“Good for her,” Jackie told him. “I’d have thrown more than an urn at them.” She laughed at the idea as she settled Garrick into his crib again and came to her husband on the bed.

“I was four months gone with Rose on our honeymoon,” she said. “This time…” She smiled widely. “Come here, my gorgeous, handsome lord…”

Christopher smiled and slipped off his jacket and loosened his tie. His two wives had one thing in common, at least. They both called him ‘lord’ in bed.

When they woke, several satisfying hours later, Jackie went to Garrick and fed and changed and cuddled him while Christopher showered and dressed. Then he sat with the baby on his knee while she got ready to spend the evening enjoying the leisure facilities of the SS Isle of Capri. They both dressed casually. In his case, that meant he wore a deep blue, open necked shirt without a tie, though matching jacket and trousers still went with it. Jackie was in a pretty cotton dress, tight at the waist and with a pleated skirt. She had her long hair in a neat pony tail and was lightly made up. Christopher put Garrick in his pushchair to come with them.

They went up to the observation deck. While the guest suites were all customised for individual tastes, the public areas remained the same. Even there, though, an eclectic imagination was at work. The observation deck, for example, was a replica of what Christopher now knew to be the top of the Eiffel Tower. When he first came, as a nine year old, accompanying his parents to the social events that preceded a trade conference, he hadn’t known that. Later, when he brought his first wife, he had not been aware of the significance of the design, either. But having lived on Earth for a while now, he finally got it. He had taken Jackie to the real Eiffel Tower a few times, including a double date with his father and Rose when they had gone to the parties both to mark the turn of 1900 and 2000 in the same night. His father said the party to mark 2999 becoming 3000 was even more spectacular, but neither of the women had been tempted.

This time, the view was not of Paris, of course. Outside the exoglass windows was the first REAL view of space since they came aboard. The blue sun of the Ci-Khezk system was a fascinating sight, as were its four planets, all utterly beautiful and very poor. Tomorrow, as Chancellor of the Gallifreyan Government, the ultimate neutral with no vested interests, he was going to chair a conference that should lead to trade agreements giving the people of those four planets a real chance of a prosperous future. He was proud to have been asked to play that role, and looked forward to making such a huge difference in people’s lives. Meanwhile he was happy to stroll around this facsimile of M. Eiffel’s creation, looking at the view with his wife and child.

“I still don’t get how a sun can be blue,” Jackie said. “But I won’t make you explain. You’re dad’s the one for that. And anyway, I don’t need to understand it to think it’s really beautiful.”

“It is, that,” Christopher agreed. “But there’s another view of it I want to show you. I think you’ll like it.”

He steered the pushchair towards one of the Eiffel tower replica lifts, complete with a plaque celebrating the work of Mr Otis who designed mechanical lifts in the 19th century. Jackie laughed at that and reminded Christopher that the lift in the old flats she lived in were made by the Otis company. He remembered how many times he had walked up the none too fragrant stairwell when they were ‘courting’ and appreciated the irony.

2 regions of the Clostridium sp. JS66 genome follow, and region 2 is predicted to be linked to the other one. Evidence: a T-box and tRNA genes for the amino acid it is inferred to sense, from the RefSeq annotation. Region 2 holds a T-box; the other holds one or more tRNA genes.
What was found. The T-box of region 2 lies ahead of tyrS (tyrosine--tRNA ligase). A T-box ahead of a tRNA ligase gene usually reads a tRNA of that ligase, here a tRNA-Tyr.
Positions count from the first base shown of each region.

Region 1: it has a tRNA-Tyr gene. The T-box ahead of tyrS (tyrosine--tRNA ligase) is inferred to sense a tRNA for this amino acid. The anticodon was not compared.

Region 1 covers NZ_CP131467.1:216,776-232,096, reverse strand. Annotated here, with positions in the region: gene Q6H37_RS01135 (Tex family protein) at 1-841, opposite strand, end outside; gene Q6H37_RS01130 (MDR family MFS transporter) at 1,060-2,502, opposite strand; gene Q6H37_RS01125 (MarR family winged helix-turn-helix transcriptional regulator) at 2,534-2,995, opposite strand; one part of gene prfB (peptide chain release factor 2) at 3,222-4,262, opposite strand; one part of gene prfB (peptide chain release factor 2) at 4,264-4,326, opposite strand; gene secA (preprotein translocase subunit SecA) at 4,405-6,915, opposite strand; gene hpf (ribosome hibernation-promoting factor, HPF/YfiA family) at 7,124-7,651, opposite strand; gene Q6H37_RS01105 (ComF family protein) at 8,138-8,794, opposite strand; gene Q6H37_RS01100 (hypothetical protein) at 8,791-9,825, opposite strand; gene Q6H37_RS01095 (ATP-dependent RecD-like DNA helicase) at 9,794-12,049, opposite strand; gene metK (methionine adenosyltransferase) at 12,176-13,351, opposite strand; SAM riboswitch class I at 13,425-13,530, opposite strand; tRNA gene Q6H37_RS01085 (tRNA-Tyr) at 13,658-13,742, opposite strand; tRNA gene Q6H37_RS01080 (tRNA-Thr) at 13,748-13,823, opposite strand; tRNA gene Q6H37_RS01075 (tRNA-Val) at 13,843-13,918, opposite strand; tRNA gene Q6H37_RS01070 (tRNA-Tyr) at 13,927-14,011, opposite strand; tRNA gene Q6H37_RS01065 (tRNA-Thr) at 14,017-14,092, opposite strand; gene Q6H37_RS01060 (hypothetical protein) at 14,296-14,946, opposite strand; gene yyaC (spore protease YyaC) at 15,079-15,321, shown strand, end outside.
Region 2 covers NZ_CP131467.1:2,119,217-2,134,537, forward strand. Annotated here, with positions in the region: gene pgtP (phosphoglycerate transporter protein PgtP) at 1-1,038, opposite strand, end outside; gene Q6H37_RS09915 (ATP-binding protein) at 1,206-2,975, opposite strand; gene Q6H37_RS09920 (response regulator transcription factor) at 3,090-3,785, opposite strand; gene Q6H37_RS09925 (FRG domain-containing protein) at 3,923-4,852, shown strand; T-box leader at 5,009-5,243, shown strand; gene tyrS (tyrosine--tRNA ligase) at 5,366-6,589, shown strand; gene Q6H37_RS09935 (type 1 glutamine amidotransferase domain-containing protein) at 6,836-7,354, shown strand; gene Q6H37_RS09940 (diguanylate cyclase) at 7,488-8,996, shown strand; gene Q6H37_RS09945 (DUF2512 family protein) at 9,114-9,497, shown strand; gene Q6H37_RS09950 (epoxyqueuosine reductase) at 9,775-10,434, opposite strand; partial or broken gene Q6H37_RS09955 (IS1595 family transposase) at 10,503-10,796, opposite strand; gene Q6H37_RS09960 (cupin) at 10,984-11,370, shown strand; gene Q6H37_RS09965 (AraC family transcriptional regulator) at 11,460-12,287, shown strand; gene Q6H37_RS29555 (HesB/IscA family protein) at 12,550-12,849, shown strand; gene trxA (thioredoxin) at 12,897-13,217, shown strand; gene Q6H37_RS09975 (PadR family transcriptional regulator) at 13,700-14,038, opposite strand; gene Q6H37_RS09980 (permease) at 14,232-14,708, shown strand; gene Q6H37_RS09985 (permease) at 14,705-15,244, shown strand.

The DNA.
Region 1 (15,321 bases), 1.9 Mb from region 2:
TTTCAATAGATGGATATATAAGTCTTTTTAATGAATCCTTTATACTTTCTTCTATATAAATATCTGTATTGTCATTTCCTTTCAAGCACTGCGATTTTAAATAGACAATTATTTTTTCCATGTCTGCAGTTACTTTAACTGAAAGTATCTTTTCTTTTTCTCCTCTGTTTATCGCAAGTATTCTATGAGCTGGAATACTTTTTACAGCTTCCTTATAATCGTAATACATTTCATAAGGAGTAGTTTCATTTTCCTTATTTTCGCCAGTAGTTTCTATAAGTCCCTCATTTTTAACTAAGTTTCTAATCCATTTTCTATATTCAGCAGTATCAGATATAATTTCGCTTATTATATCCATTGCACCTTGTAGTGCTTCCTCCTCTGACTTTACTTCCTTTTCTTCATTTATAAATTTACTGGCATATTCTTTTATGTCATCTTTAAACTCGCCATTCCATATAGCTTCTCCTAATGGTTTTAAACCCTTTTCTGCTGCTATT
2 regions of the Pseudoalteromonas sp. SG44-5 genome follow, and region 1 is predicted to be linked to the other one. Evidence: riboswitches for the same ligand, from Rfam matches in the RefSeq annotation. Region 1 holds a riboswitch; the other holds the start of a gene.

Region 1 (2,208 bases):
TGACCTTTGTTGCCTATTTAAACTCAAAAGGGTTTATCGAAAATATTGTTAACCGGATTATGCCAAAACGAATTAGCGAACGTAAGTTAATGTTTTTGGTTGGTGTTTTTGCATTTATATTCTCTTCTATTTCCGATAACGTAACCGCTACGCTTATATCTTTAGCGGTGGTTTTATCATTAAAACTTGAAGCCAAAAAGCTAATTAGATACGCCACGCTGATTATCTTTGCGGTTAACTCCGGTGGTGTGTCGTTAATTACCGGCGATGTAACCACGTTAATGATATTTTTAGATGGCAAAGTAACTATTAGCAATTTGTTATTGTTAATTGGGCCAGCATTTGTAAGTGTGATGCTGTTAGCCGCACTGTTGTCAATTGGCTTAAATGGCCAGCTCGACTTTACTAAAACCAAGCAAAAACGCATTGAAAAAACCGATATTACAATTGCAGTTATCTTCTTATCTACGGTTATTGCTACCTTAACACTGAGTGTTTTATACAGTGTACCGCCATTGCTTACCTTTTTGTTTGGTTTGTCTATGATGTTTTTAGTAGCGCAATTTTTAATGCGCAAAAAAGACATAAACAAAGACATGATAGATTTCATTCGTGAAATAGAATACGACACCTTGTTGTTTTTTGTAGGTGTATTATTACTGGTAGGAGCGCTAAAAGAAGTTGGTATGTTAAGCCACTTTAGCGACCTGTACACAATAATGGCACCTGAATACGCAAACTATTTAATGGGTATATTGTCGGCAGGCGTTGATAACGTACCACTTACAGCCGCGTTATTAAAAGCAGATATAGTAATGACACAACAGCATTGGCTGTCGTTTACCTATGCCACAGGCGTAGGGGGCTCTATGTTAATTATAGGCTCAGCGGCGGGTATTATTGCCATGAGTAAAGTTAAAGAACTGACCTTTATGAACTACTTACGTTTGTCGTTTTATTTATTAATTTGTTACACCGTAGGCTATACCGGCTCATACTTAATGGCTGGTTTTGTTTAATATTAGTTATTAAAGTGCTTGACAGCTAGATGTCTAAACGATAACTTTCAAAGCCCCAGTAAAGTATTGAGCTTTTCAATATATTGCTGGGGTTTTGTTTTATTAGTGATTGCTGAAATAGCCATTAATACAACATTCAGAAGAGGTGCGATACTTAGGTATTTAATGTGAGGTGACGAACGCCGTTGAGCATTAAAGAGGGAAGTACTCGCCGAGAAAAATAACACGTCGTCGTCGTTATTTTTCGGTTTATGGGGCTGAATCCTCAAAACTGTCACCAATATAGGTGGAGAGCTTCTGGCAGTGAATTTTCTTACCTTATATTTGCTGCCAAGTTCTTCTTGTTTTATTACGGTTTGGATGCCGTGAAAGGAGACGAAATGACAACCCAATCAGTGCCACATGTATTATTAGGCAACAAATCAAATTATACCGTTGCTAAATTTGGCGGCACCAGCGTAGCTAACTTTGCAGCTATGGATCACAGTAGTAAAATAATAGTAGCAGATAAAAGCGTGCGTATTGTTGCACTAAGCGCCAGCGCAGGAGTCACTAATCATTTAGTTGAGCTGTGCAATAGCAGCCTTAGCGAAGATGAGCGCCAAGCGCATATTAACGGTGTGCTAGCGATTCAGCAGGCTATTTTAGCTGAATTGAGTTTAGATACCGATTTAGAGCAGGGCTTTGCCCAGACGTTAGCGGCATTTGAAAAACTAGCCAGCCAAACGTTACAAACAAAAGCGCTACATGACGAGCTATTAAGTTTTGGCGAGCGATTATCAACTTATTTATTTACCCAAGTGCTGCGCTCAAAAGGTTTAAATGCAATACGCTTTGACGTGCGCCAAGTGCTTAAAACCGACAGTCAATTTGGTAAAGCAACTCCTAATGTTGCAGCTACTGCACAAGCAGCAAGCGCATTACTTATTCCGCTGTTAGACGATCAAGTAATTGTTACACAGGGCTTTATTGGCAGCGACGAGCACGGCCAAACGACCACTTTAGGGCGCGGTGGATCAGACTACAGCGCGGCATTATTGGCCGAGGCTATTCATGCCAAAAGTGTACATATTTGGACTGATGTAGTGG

They came out into what looked like the upper cage of the Eiffel Tower. It was enclosed by exo-glass, of course, and again the views were not of Paris, but of the blue sun and its planets. Here, however, it was possible to see every side at once.

The upper observation deck was a public bar. Christopher bought two drinks. Jackie was surprised to find that he had brought her a cherry brandy as they sat close to the exo-glass and looked out at the magnificent scene.

Here, though, was more than just scenery. Everyone around was waiting expectantly for something more, and very soon they got it. Jackie yelped as she saw something like the phenomena known as St. Elmo’s fire running around the exo-glass skin. The lights inside the observation lounge were turned down so as to better appreciate it. The blue arcing light and the blue sun and its planets in the background were even more beautiful.

It got more powerful, too. Soon, huge bolts of blue lightning were arcing off the ship itself. Jackie watched the silvery-grey of the body of the ship light up incandescent. She was not the only one who was making the kind of ‘oooh’ noises associated with firework displays every time a particularly fantastic effect was created.

“It’s a natural phenomenon of this system.” Christopher said. “A build up of positive and negatively charged dust caught up in a very loose gravitational field just around this part of the system, between the third and fourth planet, causes this effect if any large body capable of generating its own artificial gravity is moved into it. It’s perfectly harmless. It’s one of the ‘pleasure trips’ that the SS Isle of Capri offers to clients, along with a couple of supernovas and a very splendid black hole event horizon. I don’t exactly know how it works myself. You can ask my father when we get home. But I just knew you’d like it.”